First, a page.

Data are expressed as mean (SD) values or 95% confidence intervals (CI). Statistical analyses were made using paired and unpaired t tests, single linear regression analysis, and covariance analysis; the latter was used to test whether the vertical distance between the regression lines obtained in the two groups was significant. In addition, a multiple linear regression analysis was performed to investigate the interpatient variability in the bulk and strength of the respiratory and quadriceps muscles. The following independent variables were included in the analysis: age, sex, body mass index, lean body mass, time between transplantation and study, type of transplant, presence of insulin dependent diabetes mellitus, mean daily dose of methylprednisolone received during the year preceding the study, and cumulative dose of methylprednisolone (calculated as the sum of all intravenous and oral doses received between surgery and study). The stepwise regression selection procedure was used to obtain the best model with the minimal number of predictors. Adjusted R2 rather than R2 values are reported to take into account the different numbers of predictors included in the models. A p value of <0.05 was considered statistically significant.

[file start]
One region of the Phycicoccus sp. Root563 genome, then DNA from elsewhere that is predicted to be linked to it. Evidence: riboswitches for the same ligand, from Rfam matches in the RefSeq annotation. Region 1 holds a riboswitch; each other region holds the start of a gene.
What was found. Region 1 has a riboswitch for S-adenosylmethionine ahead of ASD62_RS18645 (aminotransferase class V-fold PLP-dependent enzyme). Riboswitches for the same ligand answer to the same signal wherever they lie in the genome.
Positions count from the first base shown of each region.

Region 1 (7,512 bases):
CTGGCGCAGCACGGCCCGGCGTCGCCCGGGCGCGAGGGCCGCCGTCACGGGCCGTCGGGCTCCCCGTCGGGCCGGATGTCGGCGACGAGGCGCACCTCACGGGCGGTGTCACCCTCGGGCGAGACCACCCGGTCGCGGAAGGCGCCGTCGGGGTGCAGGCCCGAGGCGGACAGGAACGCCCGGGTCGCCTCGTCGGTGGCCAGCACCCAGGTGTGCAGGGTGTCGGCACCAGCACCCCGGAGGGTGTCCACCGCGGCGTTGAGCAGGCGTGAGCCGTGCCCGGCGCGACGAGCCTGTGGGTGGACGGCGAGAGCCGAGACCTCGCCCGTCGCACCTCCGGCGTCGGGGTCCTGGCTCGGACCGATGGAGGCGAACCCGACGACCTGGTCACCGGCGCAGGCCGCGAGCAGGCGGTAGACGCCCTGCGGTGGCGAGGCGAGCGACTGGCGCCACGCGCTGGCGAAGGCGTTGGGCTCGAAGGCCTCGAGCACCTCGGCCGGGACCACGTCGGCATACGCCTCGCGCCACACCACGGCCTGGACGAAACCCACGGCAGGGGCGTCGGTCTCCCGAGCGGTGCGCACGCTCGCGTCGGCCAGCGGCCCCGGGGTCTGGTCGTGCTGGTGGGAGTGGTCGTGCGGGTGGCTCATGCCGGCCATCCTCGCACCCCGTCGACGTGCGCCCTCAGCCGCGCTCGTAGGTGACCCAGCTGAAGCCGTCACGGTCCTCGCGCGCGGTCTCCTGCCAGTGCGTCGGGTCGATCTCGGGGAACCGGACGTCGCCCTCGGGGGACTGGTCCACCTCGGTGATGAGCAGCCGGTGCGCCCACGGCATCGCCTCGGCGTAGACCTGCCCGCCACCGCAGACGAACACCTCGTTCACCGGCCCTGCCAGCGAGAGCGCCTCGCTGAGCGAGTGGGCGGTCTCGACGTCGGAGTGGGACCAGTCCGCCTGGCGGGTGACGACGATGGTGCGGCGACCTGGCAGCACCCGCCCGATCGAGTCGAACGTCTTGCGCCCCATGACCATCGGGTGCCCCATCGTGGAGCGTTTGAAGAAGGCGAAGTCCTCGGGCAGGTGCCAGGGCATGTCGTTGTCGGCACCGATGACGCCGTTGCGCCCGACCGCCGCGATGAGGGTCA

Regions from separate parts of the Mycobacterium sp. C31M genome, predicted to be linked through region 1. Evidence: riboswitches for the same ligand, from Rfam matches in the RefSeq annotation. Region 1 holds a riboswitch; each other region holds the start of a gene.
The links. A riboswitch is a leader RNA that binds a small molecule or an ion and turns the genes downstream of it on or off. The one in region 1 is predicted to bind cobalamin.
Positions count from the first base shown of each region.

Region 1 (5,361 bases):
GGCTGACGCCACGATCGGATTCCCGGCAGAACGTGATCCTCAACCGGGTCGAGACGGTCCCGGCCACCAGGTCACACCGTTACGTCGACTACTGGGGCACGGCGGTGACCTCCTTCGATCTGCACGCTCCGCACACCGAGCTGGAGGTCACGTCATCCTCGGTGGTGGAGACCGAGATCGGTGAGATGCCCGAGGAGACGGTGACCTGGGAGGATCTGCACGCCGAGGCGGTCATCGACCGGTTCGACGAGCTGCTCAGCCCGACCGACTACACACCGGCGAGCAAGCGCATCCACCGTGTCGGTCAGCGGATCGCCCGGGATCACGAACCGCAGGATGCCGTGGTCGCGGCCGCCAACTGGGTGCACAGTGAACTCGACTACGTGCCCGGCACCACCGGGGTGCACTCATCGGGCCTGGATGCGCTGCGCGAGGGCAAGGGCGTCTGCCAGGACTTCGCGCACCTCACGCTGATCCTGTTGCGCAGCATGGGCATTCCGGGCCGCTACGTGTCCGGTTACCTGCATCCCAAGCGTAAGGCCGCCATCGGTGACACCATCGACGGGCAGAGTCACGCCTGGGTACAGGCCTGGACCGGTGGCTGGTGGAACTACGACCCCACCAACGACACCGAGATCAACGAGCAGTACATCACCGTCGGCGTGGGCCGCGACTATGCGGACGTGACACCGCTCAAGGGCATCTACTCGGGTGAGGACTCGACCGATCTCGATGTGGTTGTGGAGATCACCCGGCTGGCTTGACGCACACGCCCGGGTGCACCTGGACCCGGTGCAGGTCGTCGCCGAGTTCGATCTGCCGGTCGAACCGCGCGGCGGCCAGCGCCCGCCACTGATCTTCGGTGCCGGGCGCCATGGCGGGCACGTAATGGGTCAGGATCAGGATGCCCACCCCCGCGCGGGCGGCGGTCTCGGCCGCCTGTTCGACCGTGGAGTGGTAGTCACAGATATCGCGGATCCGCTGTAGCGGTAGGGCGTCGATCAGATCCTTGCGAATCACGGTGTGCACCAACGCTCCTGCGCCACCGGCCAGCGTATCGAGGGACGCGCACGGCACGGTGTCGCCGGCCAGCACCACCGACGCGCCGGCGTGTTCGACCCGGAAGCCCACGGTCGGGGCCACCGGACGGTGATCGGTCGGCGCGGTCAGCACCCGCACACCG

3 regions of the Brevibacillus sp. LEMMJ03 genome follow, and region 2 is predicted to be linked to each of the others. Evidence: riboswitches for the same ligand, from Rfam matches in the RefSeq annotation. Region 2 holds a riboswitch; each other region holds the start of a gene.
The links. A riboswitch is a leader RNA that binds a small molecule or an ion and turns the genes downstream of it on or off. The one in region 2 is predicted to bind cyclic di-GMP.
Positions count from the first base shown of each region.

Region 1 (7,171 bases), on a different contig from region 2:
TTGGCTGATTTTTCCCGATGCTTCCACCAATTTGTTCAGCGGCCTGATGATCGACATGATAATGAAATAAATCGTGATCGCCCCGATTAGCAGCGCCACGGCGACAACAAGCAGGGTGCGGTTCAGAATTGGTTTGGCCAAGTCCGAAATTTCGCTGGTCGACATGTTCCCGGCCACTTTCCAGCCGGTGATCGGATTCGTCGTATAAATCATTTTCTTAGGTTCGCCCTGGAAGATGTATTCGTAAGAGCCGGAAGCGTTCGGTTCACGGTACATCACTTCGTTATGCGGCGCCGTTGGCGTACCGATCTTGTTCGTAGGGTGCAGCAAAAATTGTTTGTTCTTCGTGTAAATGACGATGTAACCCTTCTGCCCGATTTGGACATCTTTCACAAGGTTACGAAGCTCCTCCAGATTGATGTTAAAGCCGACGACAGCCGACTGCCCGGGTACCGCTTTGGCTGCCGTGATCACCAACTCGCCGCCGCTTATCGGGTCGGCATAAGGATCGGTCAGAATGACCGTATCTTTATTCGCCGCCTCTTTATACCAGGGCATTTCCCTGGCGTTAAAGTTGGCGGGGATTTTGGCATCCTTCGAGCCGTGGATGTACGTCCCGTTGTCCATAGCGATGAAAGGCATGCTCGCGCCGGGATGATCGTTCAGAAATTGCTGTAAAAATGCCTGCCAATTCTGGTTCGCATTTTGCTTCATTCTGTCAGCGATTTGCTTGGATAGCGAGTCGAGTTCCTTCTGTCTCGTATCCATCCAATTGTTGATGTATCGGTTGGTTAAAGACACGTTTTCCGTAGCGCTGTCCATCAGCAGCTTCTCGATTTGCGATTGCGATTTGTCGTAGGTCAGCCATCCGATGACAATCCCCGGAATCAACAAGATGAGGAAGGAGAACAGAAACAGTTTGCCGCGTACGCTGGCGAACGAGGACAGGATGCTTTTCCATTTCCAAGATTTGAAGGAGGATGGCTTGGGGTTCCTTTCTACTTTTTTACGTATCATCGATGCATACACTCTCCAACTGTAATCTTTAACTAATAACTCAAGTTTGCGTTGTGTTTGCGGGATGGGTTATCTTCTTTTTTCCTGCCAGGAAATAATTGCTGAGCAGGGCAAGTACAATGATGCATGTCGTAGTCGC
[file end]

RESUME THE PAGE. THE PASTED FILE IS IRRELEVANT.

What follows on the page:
RESULTS

Mean anthropometric values and lung volumes in the patients and control subjects are shown in table 1. The two groups were matched for age, sex and height; weight, body mass index, fat body mass, and lean body mass tended to be smaller in the patients, but the differences did not reach statistical significance. Seven patients had insulin dependent diabetes mellitus. Mean values for pulmonary function tests in the patients were within normal limits; in particular, FRC was similar in the patients and the normal subjects, both in the seated and supine positions.

The mean values for the bulk and strength of the diaphragm, abdominal, and quadriceps muscles are shown in table 2 and fig 1. Because of intolerance to oesophageal and gastric balloons, values of transdiaphragmatic and gastric pressure were not available in one patient; one control subject and one patient did not perform the exercise test. The mean twitch transdiaphragmatic pressure and diaphragm mass were similar in the patients and the normal subjects. In contrast, diaphragm mass normalised by lean body mass was 47% greater in patients than in controls (p = 0.002). Changes in gastric pressure elicited by abdominal muscle contraction were similar in the two groups. The cumulative thickness of the four abdominal muscle layers tended to be smaller in the patients than in the control subjects (p = 0.02), but this difference was exclusively caused by a reduction in the thickness of the external oblique and rectus abdominis muscles (p<0.02 and p = 0.005, respectively). The transversus abdominis and internal oblique muscles had a similar thickness in the two groups.